Flat rope twists are just rope twists that are done "flat" against the head, much like how cornrows are done. Although they are very easy to do, and allow you to get the same sort of styles that you would get if you were doing cornrows, there are some pluses and minuses to going this route. If you don't already know how to do a two-strand rope twist, head on over and check out that post. These instructions sort of build on that concept, so having a good basic knowledge of rope twists will really help.
Flat rope twists are a great way to go if you do not know how to cornrow but want to try out a cornrow-type style. However, if you think that you'll be saving time doing it this way rather than cornrowing, that's probably not the case. Rope twists take a great deal of time because you have to twist (and twist, and twist, and twist). Cornrows are just braids, which require no twisting. So they are definitely faster if you know how to do them.
The other downside to rope twists is that they are difficult to get really tight, so they tend to not last as long as cornrows. So if you're looking for a style that you want to get a lot of wear out of, this probably isn't going to get you much longer than a week, maybe two depending on your styling products and how well you do them.
The upside to flat rope twists is that they're not really tight. Yeah, I just said that's a downside. But it's an upside, too. Even if you start the twist out really tight, by the time you get to the rope section it has loosened up quite a bit. In fact, you don't want them to be too tight because that actually hides the shape of the rope. So you don't need to worry too much about putting too much stress on the scalp. And if you're gentle about not pulling too hard while twisting them, then it's a great style for finer baby hair and/or hair that might be a little brittle. Again, it won't last as long as cornrows, but you run less of a risk of stressing the scalp and/or breaking hair with them. Like I said, pluses and minuses.
As always, I try to detangle and plait Boo's hair the night before styling. This stretches her hair out (i.e., pulls some of the curl a bit straighter so it's not so kinky), thus making it easier for me to do intricate styles such as cornrows and these flat rope twists.
Last night I sectioned each side of her head into four sections, in diagonals going in opposite directions. I knew that I wanted smaller rows, but I wasn't about to part them until after her hair had been stretched a bit. So this morning I took one of the sections that I parted last night and divided it into two smaller sections this morning.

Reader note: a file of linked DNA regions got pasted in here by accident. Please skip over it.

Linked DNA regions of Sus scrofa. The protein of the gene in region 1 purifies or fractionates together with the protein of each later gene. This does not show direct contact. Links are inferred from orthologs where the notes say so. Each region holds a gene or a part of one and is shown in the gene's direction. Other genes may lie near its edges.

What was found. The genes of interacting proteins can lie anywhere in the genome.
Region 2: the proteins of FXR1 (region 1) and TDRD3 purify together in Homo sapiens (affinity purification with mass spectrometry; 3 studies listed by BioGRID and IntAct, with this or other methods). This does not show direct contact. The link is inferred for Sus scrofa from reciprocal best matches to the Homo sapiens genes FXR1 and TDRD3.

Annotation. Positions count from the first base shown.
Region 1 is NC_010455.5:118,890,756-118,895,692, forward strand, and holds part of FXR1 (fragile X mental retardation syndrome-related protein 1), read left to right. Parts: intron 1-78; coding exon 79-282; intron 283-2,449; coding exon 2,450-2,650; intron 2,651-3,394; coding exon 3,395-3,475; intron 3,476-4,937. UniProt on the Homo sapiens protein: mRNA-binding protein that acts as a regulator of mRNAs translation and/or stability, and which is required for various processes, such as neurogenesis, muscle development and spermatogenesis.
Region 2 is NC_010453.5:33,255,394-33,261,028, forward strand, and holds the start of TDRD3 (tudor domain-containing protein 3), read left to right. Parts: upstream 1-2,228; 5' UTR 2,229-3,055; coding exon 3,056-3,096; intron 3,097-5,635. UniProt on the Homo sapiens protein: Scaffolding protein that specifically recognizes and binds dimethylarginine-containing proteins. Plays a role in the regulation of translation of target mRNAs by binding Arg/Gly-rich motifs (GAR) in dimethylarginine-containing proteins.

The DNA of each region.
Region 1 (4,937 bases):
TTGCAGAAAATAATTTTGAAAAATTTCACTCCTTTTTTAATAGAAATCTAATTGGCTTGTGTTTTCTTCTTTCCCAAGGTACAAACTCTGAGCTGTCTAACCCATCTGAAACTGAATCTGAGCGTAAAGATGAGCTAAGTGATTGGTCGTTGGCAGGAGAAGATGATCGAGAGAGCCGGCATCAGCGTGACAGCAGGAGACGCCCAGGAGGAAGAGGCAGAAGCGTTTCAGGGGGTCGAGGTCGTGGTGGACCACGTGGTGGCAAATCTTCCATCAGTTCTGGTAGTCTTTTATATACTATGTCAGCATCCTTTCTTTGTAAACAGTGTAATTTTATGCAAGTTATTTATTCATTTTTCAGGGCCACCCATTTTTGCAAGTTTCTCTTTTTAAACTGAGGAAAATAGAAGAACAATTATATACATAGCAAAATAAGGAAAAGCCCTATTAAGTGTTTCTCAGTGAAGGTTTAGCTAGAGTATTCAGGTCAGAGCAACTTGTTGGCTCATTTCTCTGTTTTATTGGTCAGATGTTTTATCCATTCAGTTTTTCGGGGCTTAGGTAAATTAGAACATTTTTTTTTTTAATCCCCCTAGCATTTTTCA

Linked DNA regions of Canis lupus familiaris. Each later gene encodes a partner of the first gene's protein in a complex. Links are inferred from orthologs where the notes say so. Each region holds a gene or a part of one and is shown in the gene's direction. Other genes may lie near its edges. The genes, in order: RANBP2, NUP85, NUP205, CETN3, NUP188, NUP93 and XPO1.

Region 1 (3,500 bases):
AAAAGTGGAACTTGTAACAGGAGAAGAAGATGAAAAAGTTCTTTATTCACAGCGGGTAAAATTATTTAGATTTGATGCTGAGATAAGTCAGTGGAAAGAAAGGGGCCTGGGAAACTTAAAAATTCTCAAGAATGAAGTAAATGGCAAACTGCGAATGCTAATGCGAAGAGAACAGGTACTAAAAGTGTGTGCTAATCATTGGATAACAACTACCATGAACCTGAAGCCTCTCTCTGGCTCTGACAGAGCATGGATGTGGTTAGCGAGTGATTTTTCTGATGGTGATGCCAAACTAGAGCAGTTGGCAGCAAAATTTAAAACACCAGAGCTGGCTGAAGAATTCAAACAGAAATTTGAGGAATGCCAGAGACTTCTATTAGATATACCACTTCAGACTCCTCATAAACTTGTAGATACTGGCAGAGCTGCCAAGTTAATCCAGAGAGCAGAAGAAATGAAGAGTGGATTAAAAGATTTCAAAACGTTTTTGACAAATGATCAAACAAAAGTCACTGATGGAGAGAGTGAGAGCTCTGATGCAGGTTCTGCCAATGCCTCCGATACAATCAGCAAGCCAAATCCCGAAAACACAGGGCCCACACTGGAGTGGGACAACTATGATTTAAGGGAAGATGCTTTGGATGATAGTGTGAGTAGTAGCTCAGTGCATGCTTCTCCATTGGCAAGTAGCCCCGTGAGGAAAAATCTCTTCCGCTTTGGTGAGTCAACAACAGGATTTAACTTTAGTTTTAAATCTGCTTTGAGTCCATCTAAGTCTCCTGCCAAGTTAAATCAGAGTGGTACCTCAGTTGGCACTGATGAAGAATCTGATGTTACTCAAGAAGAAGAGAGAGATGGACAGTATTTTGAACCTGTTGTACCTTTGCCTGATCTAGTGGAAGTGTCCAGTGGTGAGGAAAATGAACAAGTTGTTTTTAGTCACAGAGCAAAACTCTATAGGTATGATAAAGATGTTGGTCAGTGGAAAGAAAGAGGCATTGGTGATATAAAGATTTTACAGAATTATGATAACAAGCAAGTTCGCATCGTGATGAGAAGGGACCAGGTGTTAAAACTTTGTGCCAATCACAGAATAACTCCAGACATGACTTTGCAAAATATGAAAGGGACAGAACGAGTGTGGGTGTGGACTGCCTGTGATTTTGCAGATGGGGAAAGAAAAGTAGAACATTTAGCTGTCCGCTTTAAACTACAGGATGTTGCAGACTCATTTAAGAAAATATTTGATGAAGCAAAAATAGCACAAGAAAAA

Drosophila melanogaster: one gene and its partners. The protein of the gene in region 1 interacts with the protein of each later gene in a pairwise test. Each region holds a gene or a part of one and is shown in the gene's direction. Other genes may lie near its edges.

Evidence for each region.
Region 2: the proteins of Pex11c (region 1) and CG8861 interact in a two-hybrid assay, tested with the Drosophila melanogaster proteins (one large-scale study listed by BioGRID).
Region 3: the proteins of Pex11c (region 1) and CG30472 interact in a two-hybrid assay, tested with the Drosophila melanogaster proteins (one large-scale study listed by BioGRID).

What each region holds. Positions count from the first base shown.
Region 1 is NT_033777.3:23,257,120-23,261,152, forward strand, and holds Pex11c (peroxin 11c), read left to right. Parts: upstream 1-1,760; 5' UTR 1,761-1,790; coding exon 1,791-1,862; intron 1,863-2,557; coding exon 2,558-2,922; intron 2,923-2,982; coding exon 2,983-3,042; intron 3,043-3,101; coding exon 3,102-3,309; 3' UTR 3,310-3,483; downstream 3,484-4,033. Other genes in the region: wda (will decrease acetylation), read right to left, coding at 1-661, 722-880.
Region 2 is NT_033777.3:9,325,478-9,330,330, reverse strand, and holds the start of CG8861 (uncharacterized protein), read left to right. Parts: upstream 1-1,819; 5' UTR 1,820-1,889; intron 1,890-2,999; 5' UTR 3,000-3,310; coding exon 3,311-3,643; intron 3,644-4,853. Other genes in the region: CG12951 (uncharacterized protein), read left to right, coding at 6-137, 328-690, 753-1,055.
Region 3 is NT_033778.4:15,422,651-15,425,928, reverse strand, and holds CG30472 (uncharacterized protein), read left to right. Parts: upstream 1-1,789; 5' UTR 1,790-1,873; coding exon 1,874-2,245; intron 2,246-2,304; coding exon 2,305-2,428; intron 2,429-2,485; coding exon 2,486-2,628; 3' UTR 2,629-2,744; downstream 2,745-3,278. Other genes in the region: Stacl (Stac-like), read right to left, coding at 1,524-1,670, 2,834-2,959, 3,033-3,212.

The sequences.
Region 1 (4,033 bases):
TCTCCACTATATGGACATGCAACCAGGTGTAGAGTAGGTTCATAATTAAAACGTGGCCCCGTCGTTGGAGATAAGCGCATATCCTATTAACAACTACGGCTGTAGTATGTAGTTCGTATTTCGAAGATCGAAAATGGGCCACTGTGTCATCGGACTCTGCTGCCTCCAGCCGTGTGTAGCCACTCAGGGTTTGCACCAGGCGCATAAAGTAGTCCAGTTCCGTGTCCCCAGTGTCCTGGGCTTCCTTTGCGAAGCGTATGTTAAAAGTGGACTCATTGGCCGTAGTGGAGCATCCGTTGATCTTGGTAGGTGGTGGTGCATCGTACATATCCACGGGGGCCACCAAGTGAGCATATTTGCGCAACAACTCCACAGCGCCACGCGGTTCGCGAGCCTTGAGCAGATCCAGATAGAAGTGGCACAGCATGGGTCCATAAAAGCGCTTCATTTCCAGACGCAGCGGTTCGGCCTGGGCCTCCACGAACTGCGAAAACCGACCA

Two start the flat rope twist I make sure that the section of hair with which I am working is fully detangled, nicely moistured, and brushed through, using a soft bristle brush, with a styling cream for hold. I then start a rope twist just like I would any other rope twist, grabbing two sections and twisting each section by itself.
After the two sections are twisted (I twisted them clockwise), I then pass the right section over the left section counter-clockwise, just like a regular rope twist.
This is how you make them flat: Rather than just continuing to twist the two sections of hair over one another, with each pass I picked up a section of hair in the row and added it to the section of the rope in my right hand. I then twist that together to form a single section, and then passed it counter-clockwise over the section in my left hand.
I just repeat this step, adding hair from the row to the right-handed section, twist that together to clockwise, then pass it over the left-handed section counter-clockwise. Keep going until you reach the end of the row of hair and continue with the two sections working them into a regular two-strand rope twist.
Yes, this is the part where I like to get a little fancy. You can always pull the ropes into the ponytail on the side of their row, but my favourite thing to do (as I do this all the time) is to weave the strands in and out of one another and pull them into the ponytail on the opposite side of the row. It just adds and extra touch to the style.
These are what the finished flat twists rope twists look like. Like I mentioned before, if you do them too tightly then you smash the rope-look of the twists, which sort of defeats the purpose. So if you find that you're twisting and they don't look anything like rope twists, try loosing them them up a bit and see if that doesn't help.
Usually I do this style with just two puffs in the back, but now that Boo is in preschool I want for her to have those puffs more protected. So after pulling all the twists into the ponytail, I detangled the puff and created four new rope twists in the back. I have clips on the bottom of them in the above photo to weight them down while they dry. I don't plan on adding anything to the bottom of the twists. Boo's hair will stay twisted pretty well on it's own once it's dried in this style, and even if it does start to unravel a twist out wouldn't be so bad, either.
The finished look after nap. The twists in the back are dry and are holding together nicely (if she can keep her hands off of them). It took a while to do these, but everything was completed before lunch so not an insane amount of time.
We also have a Flat Rope Twist How-Two Video, so if these instructions are unclear, or you need further help, please check it out! ;-)